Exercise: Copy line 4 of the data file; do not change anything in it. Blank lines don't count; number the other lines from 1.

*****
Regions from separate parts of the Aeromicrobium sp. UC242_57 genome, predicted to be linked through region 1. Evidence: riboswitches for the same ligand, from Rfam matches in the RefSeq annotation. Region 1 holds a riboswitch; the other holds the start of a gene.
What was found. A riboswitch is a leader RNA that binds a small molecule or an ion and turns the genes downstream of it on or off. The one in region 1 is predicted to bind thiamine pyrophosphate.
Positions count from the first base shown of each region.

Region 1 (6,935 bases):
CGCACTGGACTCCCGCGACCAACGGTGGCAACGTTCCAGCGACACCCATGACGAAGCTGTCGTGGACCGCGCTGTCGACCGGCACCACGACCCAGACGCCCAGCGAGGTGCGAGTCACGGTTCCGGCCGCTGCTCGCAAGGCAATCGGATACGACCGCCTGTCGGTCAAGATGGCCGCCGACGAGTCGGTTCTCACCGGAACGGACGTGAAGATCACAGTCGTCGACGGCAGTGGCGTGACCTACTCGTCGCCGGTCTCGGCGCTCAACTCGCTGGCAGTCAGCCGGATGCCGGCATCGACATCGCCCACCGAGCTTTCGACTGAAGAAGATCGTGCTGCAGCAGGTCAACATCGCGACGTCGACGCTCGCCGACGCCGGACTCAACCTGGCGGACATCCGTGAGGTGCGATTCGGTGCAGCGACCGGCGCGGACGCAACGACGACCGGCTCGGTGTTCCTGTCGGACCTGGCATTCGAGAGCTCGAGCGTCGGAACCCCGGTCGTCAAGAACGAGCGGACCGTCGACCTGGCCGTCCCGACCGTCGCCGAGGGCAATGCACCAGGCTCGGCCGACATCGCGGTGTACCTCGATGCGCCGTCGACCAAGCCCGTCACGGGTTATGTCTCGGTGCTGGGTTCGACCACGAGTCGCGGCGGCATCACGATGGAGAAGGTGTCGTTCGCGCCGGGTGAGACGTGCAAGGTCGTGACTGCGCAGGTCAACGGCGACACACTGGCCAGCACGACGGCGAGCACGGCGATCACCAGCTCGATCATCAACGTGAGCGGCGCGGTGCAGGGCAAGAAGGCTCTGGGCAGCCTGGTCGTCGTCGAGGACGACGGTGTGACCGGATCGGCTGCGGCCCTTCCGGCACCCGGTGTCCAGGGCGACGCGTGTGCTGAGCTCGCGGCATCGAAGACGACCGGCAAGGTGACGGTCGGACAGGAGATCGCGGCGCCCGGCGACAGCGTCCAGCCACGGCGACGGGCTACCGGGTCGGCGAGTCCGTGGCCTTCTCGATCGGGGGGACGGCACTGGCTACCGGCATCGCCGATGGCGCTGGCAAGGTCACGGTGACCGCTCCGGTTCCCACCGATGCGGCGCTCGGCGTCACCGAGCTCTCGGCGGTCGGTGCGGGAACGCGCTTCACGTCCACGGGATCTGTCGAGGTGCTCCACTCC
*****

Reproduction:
Region 1 (6,935 bases):